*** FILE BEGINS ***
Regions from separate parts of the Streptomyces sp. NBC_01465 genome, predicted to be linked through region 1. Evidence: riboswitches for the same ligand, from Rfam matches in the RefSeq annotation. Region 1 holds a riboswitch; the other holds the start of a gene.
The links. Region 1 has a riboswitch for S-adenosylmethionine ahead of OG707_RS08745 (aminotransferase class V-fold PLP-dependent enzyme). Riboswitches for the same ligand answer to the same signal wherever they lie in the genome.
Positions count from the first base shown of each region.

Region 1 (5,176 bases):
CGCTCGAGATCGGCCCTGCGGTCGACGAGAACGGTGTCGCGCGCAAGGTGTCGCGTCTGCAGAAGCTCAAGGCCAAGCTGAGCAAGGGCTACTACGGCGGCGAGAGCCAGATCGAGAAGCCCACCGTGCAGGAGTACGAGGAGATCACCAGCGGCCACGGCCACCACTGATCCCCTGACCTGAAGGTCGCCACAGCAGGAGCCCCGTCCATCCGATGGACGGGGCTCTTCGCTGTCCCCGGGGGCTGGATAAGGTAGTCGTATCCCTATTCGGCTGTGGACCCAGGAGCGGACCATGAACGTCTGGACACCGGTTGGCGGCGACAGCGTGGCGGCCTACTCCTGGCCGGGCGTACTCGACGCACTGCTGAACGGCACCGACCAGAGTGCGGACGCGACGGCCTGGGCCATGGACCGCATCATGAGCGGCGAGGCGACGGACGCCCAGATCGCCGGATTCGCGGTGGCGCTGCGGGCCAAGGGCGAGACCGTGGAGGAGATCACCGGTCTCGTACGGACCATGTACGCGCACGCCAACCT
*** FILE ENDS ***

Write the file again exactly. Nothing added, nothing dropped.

Regions from separate parts of the Streptomyces sp. NBC_01465 genome, predicted to be linked through region 1. Evidence: riboswitches for the same ligand, from Rfam matches in the RefSeq annotation. Region 1 holds a riboswitch; the other holds the start of a gene.
The links. Region 1 has a riboswitch for S-adenosylmethionine ahead of OG707_RS08745 (aminotransferase class V-fold PLP-dependent enzyme). Riboswitches for the same ligand answer to the same signal wherever they lie in the genome.
Positions count from the first base shown of each region.

Region 1 (5,176 bases):
CGCTCGAGATCGGCCCTGCGGTCGACGAGAACGGTGTCGCGCGCAAGGTGTCGCGTCTGCAGAAGCTCAAGGCCAAGCTGAGCAAGGGCTACTACGGCGGCGAGAGCCAGATCGAGAAGCCCACCGTGCAGGAGTACGAGGAGATCACCAGCGGCCACGGCCACCACTGATCCCCTGACCTGAAGGTCGCCACAGCAGGAGCCCCGTCCATCCGATGGACGGGGCTCTTCGCTGTCCCCGGGGGCTGGATAAGGTAGTCGTATCCCTATTCGGCTGTGGACCCAGGAGCGGACCATGAACGTCTGGACACCGGTTGGCGGCGACAGCGTGGCGGCCTACTCCTGGCCGGGCGTACTCGACGCACTGCTGAACGGCACCGACCAGAGTGCGGACGCGACGGCCTGGGCCATGGACCGCATCATGAGCGGCGAGGCGACGGACGCCCAGATCGCCGGATTCGCGGTGGCGCTGCGGGCCAAGGGCGAGACCGTGGAGGAGATCACCGGTCTCGTACGGACCATGTACGCGCACGCCAACCT